The diner itself probably dated from the mid-fifties or sixties and had not seen many upgrades since then. The same could be said for the assortment of employees and customers in attendance. Looking in from the sidewalk, through the foggy windows with the specials of the day that were written boldly in washable paint, it looked like an everyday business that was doing a steady trade.
I pushed open the outer metal door and then an inner wood door, passing through what served as a transition zone – in the winter to keep the warmth in and during the summer to keep the heat out. There was one seat left at the far end of the counter, closest to the restrooms and payphones. Seated at the counter and facing the kitchen with the food pass through and shelf, I could watch as the cook moved back and forth over his grill and griddle. This seating position is not optimal for many reasons, not the least of which is that you cannot see what is happening behind you or the people coming in the door. Besides the long counter and seats, there were several booths clad in faded red vinyl with a variety of odd shaped patches and repairs evident. Seemingly, out of character, a single large round table with seating for eight was positioned in the far corner from where I sat.
Sitting at the counter with a steaming cup of black coffee that immediately appeared in front of me, I thought, what could possibly be better on a bitter bone-chilling winter day. I read through the single sheet, two-sided menu, all text and no pictures – pretty much standard grill and fry food offerings. When the waitress reappeared with her order pad, out of habit and in deference to my paranoia of the first meals in new eateries, I asked for two eggs over easy, ham steak, hash browns, and wheat toast. I thought this was safe, yet still a hearty meal for a hungry man.
While I waited for the cook to put together my breakfast, I glanced down towards the round table and started to take in the five men that were seated there. They were deep in conversation over cups of coffee and remnant dishes from recent meals. Above them hung a cloud of blue-gray smoke just barely moving in the draft of the heater vent. The indistinct murmur of their voices increased in volume when the laughter started. Now, I was wishing I had sat at the other end of the counter in close proximity to the table. My curiosity was insatiable under most conditions and these people were definitely piquing my interest. Looking over my shoulder, I could see that two of the booths were occupied, one with a man and woman sitting on one side of the booth and the other by what appeared to be three businessmen, judging by their suits and ties. The round table discussions continued and my imagination was starting to go into overdrive about that group.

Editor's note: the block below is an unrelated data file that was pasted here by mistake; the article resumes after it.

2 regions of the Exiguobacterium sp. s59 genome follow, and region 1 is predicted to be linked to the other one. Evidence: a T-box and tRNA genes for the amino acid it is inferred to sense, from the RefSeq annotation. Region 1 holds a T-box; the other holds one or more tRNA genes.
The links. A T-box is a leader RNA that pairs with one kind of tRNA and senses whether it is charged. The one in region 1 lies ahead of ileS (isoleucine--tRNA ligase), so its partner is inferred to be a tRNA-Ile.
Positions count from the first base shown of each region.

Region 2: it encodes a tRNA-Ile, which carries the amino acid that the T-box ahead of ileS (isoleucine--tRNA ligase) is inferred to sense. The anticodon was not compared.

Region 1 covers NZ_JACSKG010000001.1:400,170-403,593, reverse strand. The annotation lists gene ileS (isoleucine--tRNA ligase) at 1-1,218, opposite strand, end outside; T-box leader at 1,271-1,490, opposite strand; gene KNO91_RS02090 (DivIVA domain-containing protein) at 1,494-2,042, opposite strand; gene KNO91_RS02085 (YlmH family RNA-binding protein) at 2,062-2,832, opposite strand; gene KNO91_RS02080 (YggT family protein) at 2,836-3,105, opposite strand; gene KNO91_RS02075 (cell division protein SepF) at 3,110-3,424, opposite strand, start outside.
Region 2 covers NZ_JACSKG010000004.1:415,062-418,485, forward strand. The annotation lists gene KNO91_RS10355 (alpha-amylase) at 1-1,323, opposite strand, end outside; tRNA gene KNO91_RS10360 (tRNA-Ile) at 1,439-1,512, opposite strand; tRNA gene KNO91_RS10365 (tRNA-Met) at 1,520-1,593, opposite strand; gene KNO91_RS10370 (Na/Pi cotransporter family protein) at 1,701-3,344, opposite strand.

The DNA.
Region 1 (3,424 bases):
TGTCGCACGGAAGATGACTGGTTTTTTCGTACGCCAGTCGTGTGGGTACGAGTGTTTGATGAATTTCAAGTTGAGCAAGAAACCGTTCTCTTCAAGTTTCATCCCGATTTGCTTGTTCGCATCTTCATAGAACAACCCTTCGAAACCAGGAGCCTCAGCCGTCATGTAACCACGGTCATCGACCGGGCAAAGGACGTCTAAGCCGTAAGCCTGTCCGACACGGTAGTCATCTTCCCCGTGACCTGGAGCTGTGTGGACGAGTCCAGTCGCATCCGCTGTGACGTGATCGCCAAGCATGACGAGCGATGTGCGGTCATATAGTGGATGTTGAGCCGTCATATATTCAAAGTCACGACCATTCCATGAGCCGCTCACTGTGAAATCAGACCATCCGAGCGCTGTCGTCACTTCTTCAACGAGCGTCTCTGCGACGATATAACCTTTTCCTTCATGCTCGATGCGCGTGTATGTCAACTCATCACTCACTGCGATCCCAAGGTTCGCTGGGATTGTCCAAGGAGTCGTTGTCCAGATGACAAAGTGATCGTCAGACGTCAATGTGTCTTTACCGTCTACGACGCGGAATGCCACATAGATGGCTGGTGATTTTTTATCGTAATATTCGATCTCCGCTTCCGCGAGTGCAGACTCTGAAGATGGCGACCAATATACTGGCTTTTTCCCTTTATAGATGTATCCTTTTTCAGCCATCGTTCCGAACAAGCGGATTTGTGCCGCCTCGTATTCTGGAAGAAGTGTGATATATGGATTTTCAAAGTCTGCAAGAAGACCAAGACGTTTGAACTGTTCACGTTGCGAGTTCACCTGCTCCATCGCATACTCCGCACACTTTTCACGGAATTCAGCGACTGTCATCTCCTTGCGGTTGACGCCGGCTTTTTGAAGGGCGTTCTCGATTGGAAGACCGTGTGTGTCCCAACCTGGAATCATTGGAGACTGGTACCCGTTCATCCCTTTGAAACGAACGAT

My breakfast arrived with a fresh refill of coffee, water, and a selection of packaged jellies for the toast. The waitress’ name was Earla, according to her name tag. I offered my thanks and then before I realized what I was doing, I blurted out, “What is the story with the round table and those men? They seem to be having a fine time.”
“Honey,” Earla replied, “That table has been there for over thirty-five years. Over time, some of the men have passed on and new ones have joined. Recently, the group has consisted of about twelve to fifteen men. We are open from five in the morning until midnight every day of the year. The guys come and go as they please, but there are usually at least two or three in residence at any given time and often the table will fill with extra chairs drawn near.”
“Maybe I’ll sit in next time and get to know them. They seem to be having a great time.” I said.
“Oh, Honey, you do not want to do that. It is a reserved table and membership, if you can call it that, is by invitation only.” Earla replied with a smile. “Besides, that group is called the ‘War Council’. None of us really understands all that goes on with that table or the agendas they talk and argue about.”
As I wiped the remaining egg yolk off the plate with the last piece of toast, I was filled with not just curiosity but a burning need to learn more. War Council, huh?
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